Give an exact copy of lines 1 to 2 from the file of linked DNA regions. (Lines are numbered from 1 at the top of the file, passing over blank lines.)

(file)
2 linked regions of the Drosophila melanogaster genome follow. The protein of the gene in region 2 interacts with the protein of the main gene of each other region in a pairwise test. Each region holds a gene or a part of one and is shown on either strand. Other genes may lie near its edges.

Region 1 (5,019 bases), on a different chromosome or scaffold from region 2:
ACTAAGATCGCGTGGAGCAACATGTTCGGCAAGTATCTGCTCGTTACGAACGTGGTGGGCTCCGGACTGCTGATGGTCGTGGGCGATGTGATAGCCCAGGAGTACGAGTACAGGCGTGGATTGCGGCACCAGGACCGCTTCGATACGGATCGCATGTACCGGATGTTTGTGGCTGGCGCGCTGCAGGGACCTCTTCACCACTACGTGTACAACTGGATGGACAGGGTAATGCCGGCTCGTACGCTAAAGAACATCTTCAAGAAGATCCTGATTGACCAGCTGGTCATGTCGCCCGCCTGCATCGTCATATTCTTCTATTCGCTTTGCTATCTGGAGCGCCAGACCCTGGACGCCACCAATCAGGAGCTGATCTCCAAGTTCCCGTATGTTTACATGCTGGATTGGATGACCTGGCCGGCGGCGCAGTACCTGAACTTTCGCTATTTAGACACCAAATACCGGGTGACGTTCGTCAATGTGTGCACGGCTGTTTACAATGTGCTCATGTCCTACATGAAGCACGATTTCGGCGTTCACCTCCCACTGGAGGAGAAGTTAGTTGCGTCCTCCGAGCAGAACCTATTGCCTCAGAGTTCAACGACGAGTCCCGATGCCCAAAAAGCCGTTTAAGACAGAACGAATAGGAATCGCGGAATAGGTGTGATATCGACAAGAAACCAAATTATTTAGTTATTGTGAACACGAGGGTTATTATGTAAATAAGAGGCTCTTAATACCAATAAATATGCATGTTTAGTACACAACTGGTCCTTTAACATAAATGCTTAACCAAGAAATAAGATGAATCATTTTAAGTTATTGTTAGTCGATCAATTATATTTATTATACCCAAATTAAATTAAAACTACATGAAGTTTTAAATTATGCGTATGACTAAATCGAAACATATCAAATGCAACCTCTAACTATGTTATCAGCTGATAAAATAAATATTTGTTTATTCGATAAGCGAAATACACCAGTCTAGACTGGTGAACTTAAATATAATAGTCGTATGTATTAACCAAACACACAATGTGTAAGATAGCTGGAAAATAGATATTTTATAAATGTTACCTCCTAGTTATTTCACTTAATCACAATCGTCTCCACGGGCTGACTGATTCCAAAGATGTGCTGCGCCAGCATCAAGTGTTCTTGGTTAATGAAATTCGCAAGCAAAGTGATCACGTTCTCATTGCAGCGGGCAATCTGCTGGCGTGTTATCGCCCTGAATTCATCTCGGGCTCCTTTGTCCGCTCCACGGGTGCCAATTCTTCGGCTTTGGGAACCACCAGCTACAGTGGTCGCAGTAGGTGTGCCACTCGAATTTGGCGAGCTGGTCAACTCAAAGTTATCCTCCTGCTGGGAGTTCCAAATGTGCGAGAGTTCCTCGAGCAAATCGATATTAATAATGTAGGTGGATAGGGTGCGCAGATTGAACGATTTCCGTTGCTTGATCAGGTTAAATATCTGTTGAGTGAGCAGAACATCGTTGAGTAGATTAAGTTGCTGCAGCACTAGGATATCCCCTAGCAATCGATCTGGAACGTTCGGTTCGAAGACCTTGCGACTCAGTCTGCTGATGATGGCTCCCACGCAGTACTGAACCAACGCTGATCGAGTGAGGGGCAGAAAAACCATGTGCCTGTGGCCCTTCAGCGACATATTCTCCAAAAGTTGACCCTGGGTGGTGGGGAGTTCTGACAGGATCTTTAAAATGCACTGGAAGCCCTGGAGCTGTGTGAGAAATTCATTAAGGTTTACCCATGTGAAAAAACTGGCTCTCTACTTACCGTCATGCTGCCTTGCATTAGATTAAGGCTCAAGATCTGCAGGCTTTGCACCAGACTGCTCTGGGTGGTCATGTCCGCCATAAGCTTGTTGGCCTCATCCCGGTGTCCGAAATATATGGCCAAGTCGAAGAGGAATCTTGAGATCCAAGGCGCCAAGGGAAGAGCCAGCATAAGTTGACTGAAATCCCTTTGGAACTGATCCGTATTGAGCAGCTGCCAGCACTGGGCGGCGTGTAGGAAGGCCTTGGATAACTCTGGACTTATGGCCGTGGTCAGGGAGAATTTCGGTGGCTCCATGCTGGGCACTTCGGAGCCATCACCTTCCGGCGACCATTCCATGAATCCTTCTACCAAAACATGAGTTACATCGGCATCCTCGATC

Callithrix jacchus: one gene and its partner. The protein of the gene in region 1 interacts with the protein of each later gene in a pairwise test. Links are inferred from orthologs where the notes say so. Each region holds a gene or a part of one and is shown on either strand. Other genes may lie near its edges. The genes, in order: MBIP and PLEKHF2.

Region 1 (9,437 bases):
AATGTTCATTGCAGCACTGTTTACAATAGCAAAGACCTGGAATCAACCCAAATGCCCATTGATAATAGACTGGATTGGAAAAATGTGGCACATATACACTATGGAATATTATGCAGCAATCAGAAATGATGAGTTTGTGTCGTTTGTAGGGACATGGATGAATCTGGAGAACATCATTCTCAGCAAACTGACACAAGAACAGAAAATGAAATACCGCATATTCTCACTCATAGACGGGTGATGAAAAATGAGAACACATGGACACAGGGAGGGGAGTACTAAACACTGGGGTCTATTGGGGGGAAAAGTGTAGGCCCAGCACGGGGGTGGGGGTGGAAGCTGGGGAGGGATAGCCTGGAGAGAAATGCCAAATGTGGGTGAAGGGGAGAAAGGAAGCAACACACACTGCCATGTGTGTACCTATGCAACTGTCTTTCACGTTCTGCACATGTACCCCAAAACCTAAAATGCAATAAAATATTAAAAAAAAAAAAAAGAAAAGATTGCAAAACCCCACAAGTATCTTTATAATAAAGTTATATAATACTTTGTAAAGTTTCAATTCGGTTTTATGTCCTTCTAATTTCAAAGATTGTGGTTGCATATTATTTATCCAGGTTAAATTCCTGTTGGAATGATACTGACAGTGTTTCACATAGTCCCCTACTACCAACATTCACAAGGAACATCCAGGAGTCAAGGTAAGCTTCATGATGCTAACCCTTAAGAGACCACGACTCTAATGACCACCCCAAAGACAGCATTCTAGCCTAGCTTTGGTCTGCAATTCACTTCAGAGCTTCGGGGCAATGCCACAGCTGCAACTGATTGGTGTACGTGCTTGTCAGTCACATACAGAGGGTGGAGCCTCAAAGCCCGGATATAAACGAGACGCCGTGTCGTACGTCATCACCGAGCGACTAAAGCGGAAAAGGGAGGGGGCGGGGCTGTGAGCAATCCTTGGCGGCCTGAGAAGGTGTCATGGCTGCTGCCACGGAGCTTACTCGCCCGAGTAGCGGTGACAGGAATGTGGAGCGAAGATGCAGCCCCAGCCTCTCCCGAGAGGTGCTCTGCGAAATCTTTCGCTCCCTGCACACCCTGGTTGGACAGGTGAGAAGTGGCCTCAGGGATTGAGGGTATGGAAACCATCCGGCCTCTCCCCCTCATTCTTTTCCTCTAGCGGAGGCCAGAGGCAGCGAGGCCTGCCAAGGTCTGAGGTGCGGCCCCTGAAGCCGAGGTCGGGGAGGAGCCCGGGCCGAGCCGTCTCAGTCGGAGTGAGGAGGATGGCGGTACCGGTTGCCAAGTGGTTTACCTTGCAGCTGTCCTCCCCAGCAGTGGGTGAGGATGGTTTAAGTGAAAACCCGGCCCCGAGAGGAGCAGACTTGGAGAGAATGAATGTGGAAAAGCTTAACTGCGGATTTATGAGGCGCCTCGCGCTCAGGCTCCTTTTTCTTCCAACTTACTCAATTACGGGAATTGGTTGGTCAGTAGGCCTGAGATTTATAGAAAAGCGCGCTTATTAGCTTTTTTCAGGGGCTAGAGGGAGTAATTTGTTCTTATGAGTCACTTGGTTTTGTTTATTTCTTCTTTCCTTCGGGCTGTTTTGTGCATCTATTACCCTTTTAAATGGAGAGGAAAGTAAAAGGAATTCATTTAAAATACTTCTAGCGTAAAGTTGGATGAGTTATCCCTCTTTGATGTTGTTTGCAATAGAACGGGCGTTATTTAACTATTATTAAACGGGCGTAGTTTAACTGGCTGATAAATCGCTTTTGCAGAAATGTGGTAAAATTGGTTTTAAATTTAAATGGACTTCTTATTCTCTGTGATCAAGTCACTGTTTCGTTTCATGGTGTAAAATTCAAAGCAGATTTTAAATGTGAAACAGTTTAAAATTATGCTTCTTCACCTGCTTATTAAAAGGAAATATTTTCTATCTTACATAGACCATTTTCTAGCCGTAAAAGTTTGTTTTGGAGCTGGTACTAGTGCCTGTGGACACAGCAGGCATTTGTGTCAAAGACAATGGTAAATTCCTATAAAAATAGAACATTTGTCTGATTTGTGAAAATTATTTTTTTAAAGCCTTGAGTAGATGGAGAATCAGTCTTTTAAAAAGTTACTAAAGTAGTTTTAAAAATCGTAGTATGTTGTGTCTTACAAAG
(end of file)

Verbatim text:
2 linked regions of the Drosophila melanogaster genome follow. The protein of the gene in region 2 interacts with the protein of the main gene of each other region in a pairwise test. Each region holds a gene or a part of one and is shown on either strand. Other genes may lie near its edges.

Region 1 (5,019 bases), on a different chromosome or scaffold from region 2: